PORTLAND — After reviewing 17 artists’ ideas for benches along the new Bayside Trail, the Portland Public Art Committee has decided they’re all too, well, bench-like.

“Art should be something you feel passion for,” said committee Chairman Jack Soley. “At the end of the day, we felt most of the entries were simply too pedestrian, and we’re not looking for that. We could buy benches from a catalog if that’s what we were looking for.”

The committee voted Wednesday not to award a contract for the three to five benches that are planned along the trail for walkers, joggers and cyclists.

Its Bayside Trail Seating Subcommittee will now meet to refine its request for proposals, or decide instead to solicit artists’ qualifications and then work directly with a selected group of artists.

Soley said the committee shares the blame for the process’s lack of success.

“The way the (request for proposals) was worded focused the artists’ energies on the bench, that they needed to be used and comfortable, but also have to be exciting and artistic,” Soley said. “We are going to de-emphasize the utility and try to direct artists to do what they do best — create artistry.”

Another committee member, Peggy Greenhut Golden, said she hopes the new process will energize artists to push the boundaries.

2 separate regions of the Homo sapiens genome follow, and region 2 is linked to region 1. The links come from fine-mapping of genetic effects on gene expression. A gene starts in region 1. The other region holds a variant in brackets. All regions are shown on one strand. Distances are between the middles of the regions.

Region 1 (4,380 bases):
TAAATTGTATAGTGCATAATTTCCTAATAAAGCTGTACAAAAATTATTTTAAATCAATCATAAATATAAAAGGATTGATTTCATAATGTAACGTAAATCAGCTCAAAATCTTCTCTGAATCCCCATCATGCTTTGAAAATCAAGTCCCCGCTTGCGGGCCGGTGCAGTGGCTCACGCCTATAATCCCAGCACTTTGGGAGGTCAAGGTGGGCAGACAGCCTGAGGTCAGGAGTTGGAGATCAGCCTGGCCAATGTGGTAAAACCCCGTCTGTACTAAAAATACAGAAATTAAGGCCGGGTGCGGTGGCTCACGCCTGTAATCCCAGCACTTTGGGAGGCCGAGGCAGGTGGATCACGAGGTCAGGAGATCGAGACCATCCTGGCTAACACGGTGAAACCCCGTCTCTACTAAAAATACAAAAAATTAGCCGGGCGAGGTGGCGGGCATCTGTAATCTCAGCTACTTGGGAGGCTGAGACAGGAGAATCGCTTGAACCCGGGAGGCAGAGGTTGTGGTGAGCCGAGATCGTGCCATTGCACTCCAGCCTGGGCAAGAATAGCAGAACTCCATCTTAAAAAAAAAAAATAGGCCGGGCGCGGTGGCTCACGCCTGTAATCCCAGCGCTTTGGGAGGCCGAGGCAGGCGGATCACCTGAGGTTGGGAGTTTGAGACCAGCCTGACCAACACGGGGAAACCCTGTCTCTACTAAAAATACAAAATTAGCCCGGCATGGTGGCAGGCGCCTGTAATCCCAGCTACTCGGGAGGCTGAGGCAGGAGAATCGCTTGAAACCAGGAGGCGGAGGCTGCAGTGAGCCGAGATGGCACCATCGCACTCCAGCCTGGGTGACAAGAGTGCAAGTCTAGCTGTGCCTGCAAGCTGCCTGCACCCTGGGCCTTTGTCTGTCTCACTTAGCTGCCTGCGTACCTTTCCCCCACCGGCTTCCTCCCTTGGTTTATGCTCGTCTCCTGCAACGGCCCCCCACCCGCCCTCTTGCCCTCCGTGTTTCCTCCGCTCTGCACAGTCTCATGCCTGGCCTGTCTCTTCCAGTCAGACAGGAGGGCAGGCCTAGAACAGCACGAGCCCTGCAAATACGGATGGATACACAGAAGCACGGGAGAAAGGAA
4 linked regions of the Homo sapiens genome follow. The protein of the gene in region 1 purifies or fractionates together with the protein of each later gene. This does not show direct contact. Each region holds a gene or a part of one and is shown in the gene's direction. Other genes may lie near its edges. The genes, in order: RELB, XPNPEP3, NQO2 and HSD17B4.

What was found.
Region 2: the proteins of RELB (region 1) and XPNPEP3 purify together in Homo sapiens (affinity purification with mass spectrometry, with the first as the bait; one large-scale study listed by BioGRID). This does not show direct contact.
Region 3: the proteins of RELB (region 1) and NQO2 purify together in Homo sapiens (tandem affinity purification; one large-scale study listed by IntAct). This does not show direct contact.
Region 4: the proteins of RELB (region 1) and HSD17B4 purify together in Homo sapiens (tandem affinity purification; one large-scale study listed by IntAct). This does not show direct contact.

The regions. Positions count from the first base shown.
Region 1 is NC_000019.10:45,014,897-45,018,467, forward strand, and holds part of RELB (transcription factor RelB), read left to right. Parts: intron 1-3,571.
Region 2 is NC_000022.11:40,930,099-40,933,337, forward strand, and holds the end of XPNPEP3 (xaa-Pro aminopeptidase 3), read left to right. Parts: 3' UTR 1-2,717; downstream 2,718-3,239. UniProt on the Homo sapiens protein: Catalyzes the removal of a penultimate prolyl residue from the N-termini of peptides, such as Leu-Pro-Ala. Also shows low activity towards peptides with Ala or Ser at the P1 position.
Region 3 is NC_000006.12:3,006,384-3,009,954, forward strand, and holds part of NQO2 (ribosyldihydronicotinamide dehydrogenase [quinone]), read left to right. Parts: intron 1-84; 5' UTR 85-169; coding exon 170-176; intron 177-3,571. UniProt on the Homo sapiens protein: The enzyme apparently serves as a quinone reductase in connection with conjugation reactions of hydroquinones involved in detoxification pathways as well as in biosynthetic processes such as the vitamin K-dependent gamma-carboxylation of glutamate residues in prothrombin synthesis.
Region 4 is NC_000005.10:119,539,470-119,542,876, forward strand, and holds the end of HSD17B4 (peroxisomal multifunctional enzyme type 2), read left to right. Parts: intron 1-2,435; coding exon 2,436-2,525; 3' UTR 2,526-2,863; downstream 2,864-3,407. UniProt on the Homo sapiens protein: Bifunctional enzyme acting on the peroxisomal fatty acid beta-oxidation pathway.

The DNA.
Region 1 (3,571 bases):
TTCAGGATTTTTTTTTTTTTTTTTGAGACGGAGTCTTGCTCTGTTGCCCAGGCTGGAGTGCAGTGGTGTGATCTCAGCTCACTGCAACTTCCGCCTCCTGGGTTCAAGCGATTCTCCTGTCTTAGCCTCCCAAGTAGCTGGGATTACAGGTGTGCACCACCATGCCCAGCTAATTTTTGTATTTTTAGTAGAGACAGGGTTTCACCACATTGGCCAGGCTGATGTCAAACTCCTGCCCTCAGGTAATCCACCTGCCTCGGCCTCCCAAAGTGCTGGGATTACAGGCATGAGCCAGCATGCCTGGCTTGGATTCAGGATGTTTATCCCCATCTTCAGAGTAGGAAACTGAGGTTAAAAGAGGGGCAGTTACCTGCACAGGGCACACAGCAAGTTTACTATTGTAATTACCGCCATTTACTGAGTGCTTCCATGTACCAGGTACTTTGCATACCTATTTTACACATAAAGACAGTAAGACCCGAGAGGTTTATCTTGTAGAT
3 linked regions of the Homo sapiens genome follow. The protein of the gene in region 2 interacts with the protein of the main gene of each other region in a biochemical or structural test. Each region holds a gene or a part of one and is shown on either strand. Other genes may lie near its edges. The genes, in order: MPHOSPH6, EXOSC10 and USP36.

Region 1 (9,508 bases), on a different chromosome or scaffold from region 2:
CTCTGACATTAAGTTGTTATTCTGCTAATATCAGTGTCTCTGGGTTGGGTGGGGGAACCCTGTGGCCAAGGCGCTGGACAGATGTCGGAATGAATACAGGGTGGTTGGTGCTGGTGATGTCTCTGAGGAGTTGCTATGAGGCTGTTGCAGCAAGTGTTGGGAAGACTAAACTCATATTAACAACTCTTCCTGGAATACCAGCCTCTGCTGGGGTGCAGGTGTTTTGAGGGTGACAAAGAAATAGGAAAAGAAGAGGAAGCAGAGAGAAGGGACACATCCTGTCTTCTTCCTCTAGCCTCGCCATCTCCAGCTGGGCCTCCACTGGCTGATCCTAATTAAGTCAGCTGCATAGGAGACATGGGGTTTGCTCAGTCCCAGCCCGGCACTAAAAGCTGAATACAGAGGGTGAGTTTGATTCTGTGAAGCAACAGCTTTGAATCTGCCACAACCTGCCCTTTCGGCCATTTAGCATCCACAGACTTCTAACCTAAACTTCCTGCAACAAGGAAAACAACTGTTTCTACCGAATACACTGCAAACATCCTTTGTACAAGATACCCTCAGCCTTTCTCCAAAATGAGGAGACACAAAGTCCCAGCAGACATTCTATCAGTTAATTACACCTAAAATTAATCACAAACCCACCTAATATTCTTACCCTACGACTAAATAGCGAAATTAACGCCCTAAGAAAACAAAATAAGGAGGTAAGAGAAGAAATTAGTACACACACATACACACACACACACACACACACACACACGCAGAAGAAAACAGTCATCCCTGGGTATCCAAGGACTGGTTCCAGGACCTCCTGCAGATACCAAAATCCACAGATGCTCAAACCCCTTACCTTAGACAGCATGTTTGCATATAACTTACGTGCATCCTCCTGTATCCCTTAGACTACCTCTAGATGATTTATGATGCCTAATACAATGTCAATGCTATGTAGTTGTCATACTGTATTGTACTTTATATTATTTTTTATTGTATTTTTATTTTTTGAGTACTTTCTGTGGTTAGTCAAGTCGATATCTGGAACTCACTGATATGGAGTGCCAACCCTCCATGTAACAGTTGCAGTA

“A lot of them are aesthetically appealing,” she said of the designs that were submitted, “but we are looking for things that aren’t just aesthetically appealing, but that wow the public and make a real statement about not just being a bench but being a piece of art.”

The designs were shown in the Portland Public Library for several weeks and received positive feedback from the public, Soley said.

However, Golden said, choosing public art isn’t a popularity contest.

The seating subcommittee selected four finalists, and interviewed each. Two received majority recommendations from the subcommittee, but even those recommendations were lukewarm. The two artists will be invited to submit new proposals, Soley said.

Committee members hope that reopening the process will lead many more artists to submit ideas. Soley said the committee heard from some artists who were unaware of the request for proposals or the Aug. 31 deadline for submissions.

Soley acknowledged that seeking public art with utility adds complexity to an already challenging process. It’s hard to make something visually stunning and at the same time fitting for a specific need.

The Public Art Committee has designated $48,000 for the bench project — $42,500 for construction and the rest for administering the process.

Starting the process over will delay installation of the benches, which was tentatively scheduled to start in July 2011.

“The bottom line was, we just did not want to compromise,” Soley said. “We want to spend money on benches we’re going to be proud of, now and 20 years down the road.” 

Staff Writer David Hench can be contacted at 791-6327 or at:

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